In a mad moment of unwarranted faith, my previous bosses entrusted me to hire future English teachers for their conversation school. I gladly accepted the challenge because at that moment my colleagues were a chap who thought motorbike engines were an acceptable topic of conversation and whose ear-wax was dribbling down his lobe, and a girl who thought the capital of France was Belgium. I wish I were making that up but sadly I’m not. You can probably understand, therefore, why I welcomed the opportunity to handpick future co-workers and potential friends. I thought it would be difficult to make poorer choices than my bosses had done but when I got started on the interview process I began to realize that choosing the best candidate for the job was like choosing your favourite imbecile. I know there is a bit of the pot calling the kettle black here, but you really do get a lot of hopeless cases applying for English teaching jobs in Japan.
My bosses did the initial screen of CVs and then asked me to conduct telephone interviews based on their selection. With many of the candidates, though, the interview was pointless because I had written them off in my mind with just a quick glance at their application. The person, for example, who insisted that she was a ‘vivid’ reader could be dismissed without too much consideration, as could the young man who attached a photograph of himself looking slightly pissed on a beach holiday and the fellow who announced in his cover letter that he was a ‘very humble gay who loves teaching’. I took it for a typo at first, but ‘a’ and ‘u’ are nowhere near each other on a keyboard. It felt wrong to laugh and dismiss him out of hand but it wasn’t discriminatory – I would have equally mocked anyone who claimed to be a humble heterosexual, or shyly straight.
Sometimes CVs were deceiving in that they looked quite normal, but when interview time came along the writers of those CVs, to be perfectly frank, were not. I chatted with a guy who deemed it perfectly reasonable to ask whether it was easy to get girls in Japan because in Spain, where he was currently teaching, he was having no luck at all. It was, he confided, because they were all staunch Catholics. Obviously, I didn’t hire him. Well, he clearly had no skills in ascertaining the root causes of problems. Later I interviewed a guy who refused to send a document to us by fax because it was too expensive, and a woman who confessed that she wanted to teach in Japan to get away from her overwhelming personal problems in the United States. She may have been being honest, but you’re supposed to have enough sense to lie about things like that.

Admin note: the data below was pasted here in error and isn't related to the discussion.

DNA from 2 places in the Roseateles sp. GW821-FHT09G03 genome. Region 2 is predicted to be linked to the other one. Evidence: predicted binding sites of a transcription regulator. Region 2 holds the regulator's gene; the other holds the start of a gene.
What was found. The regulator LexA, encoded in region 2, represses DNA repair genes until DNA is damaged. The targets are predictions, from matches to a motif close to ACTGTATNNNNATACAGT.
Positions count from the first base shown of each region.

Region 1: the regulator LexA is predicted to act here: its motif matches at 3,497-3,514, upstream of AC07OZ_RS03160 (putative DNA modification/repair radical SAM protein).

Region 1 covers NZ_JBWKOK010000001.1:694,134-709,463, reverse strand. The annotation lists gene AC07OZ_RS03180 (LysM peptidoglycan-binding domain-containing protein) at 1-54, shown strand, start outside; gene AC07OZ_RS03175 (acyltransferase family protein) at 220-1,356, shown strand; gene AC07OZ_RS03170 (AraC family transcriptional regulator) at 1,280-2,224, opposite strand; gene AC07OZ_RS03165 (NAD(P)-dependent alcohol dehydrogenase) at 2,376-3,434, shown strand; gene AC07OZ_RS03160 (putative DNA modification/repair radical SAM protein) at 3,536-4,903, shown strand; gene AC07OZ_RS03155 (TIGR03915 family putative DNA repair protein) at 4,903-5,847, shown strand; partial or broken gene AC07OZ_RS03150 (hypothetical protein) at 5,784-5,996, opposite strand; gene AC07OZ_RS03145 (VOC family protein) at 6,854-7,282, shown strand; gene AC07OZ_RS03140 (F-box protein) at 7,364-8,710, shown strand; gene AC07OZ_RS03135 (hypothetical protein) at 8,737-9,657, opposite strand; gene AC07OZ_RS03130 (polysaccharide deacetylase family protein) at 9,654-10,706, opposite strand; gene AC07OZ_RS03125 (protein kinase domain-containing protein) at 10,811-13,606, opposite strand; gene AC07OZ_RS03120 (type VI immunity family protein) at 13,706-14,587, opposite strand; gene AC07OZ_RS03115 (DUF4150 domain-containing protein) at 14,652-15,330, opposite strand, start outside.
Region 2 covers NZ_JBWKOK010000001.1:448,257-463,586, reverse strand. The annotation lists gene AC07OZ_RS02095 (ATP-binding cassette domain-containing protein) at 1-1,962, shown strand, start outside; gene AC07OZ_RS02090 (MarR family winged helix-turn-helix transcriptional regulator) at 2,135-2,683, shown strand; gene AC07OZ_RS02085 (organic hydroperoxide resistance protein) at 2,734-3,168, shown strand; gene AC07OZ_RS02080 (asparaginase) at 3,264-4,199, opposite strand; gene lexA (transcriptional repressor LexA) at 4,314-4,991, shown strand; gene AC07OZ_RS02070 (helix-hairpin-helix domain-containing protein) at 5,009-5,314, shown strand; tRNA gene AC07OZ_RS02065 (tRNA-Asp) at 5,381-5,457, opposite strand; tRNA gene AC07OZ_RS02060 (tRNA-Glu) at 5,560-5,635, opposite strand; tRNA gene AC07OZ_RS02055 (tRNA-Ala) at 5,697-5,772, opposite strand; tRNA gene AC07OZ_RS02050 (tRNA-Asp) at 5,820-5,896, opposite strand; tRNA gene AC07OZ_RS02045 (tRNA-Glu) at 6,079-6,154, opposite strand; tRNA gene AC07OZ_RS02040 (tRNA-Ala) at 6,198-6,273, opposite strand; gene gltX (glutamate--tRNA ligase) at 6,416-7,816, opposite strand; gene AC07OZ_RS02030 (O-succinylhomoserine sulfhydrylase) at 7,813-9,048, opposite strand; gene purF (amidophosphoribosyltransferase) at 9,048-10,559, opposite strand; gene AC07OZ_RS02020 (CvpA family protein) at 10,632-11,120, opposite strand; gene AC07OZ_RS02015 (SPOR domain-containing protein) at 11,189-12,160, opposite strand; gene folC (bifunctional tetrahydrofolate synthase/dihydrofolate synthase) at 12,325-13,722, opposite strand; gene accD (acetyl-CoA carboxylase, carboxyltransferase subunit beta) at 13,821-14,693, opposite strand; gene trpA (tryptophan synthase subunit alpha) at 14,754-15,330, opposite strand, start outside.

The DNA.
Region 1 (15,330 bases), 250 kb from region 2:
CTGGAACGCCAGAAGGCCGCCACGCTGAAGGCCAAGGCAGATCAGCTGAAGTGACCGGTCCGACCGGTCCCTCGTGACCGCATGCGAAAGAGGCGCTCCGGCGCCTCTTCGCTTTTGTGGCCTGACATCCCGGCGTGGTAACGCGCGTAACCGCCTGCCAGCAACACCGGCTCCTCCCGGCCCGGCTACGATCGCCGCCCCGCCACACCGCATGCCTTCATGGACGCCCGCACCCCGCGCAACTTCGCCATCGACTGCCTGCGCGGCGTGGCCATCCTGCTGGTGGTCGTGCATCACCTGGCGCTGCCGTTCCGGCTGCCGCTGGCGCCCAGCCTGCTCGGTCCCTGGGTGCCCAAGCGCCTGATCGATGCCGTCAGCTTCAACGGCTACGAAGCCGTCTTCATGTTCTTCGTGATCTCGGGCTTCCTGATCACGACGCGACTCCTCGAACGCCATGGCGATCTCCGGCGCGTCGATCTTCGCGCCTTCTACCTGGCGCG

My favourite interviewee, however, was a guy who answered all of my questions extremely well, was pleasant and chatty and whom I had already decided I would recommend that the bosses hire.
‘Well, it was really nice to talk to you,’ I said. ‘Have you got any final questions or anything you want to say?’
‘No,’ he said, then hesitated slightly. ‘Well maybe just one thing.’
‘Go ahead,’ I said.
‘Well, I have quite a bad temper,’ he said, ‘and sometimes I just lose it big time!’
‘You lose it? In what way.?’ I asked, concerned.
‘Big time,’ he said again. ‘I’ve stormed out of class on a couple of occasions, but usually I jut slam the door closed or punch the wall, that sort of thing.’
There was a small pause as I considered how best to respond to such a confession, and then the silence was broken by the interviewee cheerfully announcing, ‘But, I don’t do it so much now. It’s probably under control.’ Then he let out a scary high-pitched cackle. The laughing stopped abruptly and he said with frightening sincerity, ‘Seriously, I’m fine now.’
I didn’t hire him.